Int’l Critics Line: Todd McCarthy On Germany’s ‘Undine’December 16, 2020
Christian Petzold has arguably been Germany’s most consistently impressive filmmaker over the past decade, but he comes up more than a bit wet with Undine, a kind of arty variation on Splash. Paula Beer, who made her mark in the director’s stunningly controlled drama Transit two years ago and in March won the Berlin Film Festival’s best actress award for this film, again dominates the proceedings, this time as a Berlin City Museum lecturer-historian who leads a distinctly peculiar double life that gives off elusive Vertigo vibes and also calls to mind Neil Jordan’s 2009 mermaid tale Ondine. IFC Films is handling the title in the U.S., where it was on the shortlist to be Germany’s submission in the International Feature Oscar race.
“If you leave me, I’ll have to kill you,” Undine tells her dashing but consternated lover Johannes (Jacob Matschenz) at an outdoor café, and if Johannes has any doubts about her sincerity, they could be confirmed by a little refresher in medieval nautical mythology, which posits that a water sprite’s mate must remain faithful or pay the ultimate price. Not that Johannes buys this, of course, nor does she explain her genealogical affiliation with such an esoteric, not to say mythological, species. But she could not be more serious.
Other than for her threatening warning, however, Undine seems quite well adjusted. Her urban development talks are to-the-point and impeccably delivered and, rather than murdering the conflicted Johannes as promised, she comforts herself with the besotted Christoph (Franz Rogowski, with a handsomely smushed face similar to that of Joaquin Phoenix). It is inconvenient, however, that she conducts her tete-a-tetes with both men at the same little café near her flat.
Disturbing intimations of unpleasantness to come arrive in various forms: glass shards from an aquarium break injure Undine; dark images of shark-infested waters intrude along with those of a catfish named Big Gunther; and a pervasive fear builds up about what fates might await Undine and Christoph if something isn’t done about Johannes. But most upsetting in the short term is that Undine is banned from her favorite little café due to all the disturbances that she appears to instigate, intentionally or not.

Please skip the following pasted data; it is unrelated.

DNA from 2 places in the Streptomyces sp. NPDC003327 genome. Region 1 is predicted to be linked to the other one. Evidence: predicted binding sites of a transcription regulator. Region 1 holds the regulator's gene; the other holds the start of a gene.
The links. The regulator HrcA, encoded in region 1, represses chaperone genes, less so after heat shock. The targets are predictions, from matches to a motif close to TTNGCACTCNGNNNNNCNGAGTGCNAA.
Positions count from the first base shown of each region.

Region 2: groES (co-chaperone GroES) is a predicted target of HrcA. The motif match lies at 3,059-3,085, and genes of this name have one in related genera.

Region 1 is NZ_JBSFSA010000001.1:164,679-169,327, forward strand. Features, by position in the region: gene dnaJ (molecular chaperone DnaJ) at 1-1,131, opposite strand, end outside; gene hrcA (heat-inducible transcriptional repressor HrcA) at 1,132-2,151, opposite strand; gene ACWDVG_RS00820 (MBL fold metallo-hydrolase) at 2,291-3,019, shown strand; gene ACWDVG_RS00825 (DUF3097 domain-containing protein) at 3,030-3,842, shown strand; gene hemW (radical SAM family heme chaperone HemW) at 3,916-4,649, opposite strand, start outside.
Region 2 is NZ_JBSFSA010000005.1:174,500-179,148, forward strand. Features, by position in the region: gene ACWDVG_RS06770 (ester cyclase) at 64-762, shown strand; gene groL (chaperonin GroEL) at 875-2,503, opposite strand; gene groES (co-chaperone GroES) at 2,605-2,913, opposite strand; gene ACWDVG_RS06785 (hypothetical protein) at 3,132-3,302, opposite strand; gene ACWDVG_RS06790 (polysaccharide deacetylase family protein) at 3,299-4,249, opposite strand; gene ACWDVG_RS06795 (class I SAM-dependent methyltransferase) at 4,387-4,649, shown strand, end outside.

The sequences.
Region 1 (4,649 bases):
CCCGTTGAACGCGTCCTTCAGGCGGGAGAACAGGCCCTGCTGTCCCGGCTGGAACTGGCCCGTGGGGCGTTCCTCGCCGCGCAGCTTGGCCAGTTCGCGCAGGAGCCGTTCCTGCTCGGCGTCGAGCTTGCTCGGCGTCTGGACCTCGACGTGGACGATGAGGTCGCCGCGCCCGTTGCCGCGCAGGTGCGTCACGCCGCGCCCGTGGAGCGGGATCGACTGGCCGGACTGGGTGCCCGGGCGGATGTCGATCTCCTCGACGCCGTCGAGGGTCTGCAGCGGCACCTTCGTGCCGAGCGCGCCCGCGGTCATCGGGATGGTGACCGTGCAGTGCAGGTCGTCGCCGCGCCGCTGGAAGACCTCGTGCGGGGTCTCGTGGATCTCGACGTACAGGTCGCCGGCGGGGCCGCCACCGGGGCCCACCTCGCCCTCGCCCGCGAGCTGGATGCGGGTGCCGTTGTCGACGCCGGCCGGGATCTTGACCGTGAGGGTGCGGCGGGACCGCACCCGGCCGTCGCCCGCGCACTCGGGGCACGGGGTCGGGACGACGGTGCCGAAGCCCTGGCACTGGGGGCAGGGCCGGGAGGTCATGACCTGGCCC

A serious accident that afflicts one of the central characters narrows the film’s focus, but Undine’s status remains too uncertain and ill-defined for one to either understand the situation or fully embrace the filmmaker’s conceit. Unlike in his best work, the dramatic ground rules and the film’s dedication to abiding by them seem both fuzzy and arbitrary and therefore fail to pay off in a meaningful way. Instead of eventually illuminating his odd little tale, Petzold’s slow planting of dramatic seeds yields only a modest crop of drama and meaning that can’t be said to provide a nourishing meal.
More than Petzold, it’s Beer who consistently sustains one’s interest through it all. Scoring initial points by virtue of her serious nature, red-rust beauty and a certain other-worldliness, she’s one of those fortunate and skilled actors who compels attention even when quiet and doing and saying nothing. It is she who persuades one to be patient with the writer-director’s parsimonious way with dispensing information and meaning; in this film, he withholds more than he provides, so it falls significantly to his leading lady’s seriousness and resourcefulness to sustain audience interest, something she manages seemingly without breaking a sweat.
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